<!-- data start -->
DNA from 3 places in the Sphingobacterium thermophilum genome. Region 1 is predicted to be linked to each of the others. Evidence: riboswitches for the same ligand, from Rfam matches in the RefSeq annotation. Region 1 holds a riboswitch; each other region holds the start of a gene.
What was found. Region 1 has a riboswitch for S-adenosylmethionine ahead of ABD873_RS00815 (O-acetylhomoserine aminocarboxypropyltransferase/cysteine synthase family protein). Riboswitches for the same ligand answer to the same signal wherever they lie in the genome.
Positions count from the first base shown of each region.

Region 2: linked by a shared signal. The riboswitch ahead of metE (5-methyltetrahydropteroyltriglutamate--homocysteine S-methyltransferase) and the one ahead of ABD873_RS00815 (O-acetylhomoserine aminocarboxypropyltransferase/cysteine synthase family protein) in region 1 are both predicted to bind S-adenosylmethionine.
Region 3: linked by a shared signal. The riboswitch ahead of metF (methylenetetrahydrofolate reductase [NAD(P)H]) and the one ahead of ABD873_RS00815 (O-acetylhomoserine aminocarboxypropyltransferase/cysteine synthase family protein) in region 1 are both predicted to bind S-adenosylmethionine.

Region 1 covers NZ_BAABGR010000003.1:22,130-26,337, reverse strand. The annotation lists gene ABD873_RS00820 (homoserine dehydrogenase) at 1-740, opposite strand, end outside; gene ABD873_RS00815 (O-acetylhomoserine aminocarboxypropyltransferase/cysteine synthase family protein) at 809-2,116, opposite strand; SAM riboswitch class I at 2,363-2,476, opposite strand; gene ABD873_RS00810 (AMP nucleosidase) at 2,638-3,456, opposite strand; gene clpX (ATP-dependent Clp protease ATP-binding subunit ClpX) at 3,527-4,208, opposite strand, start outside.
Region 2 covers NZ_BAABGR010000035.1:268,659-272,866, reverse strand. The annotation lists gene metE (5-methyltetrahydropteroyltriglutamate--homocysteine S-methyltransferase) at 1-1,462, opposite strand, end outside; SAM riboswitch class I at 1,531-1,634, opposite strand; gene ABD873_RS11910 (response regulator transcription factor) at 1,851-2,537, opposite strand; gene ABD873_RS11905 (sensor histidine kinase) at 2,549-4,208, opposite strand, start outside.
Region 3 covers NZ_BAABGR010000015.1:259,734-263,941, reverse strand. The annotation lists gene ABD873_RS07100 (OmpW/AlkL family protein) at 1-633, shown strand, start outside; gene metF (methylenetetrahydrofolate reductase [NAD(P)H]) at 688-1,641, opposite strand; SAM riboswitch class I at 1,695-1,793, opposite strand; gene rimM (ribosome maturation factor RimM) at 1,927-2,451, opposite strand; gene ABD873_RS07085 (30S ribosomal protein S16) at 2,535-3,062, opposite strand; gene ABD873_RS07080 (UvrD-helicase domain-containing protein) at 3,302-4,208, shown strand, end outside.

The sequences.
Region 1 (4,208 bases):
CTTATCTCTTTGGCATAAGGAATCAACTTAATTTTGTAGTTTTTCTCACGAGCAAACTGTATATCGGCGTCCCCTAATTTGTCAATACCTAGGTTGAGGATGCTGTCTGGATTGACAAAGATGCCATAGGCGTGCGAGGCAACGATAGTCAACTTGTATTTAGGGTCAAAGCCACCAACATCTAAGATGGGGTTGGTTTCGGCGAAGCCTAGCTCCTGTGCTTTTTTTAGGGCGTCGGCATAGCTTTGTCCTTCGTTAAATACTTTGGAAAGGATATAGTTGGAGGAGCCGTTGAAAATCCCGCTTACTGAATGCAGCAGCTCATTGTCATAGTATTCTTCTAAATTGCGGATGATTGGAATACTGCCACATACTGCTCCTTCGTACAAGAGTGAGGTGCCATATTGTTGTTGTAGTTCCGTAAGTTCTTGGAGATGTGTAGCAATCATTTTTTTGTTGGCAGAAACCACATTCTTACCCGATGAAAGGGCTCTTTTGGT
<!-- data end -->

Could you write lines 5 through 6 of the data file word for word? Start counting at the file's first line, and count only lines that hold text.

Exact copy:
Region 3: linked by a shared signal. The riboswitch ahead of metF (methylenetetrahydrofolate reductase [NAD(P)H]) and the one ahead of ABD873_RS00815 (O-acetylhomoserine aminocarboxypropyltransferase/cysteine synthase family protein) in region 1 are both predicted to bind S-adenosylmethionine.

Region 1 covers NZ_BAABGR010000003.1:22,130-26,337, reverse strand. The annotation lists gene ABD873_RS00820 (homoserine dehydrogenase) at 1-740, opposite strand, end outside; gene ABD873_RS00815 (O-acetylhomoserine aminocarboxypropyltransferase/cysteine synthase family protein) at 809-2,116, opposite strand; SAM riboswitch class I at 2,363-2,476, opposite strand; gene ABD873_RS00810 (AMP nucleosidase) at 2,638-3,456, opposite strand; gene clpX (ATP-dependent Clp protease ATP-binding subunit ClpX) at 3,527-4,208, opposite strand, start outside.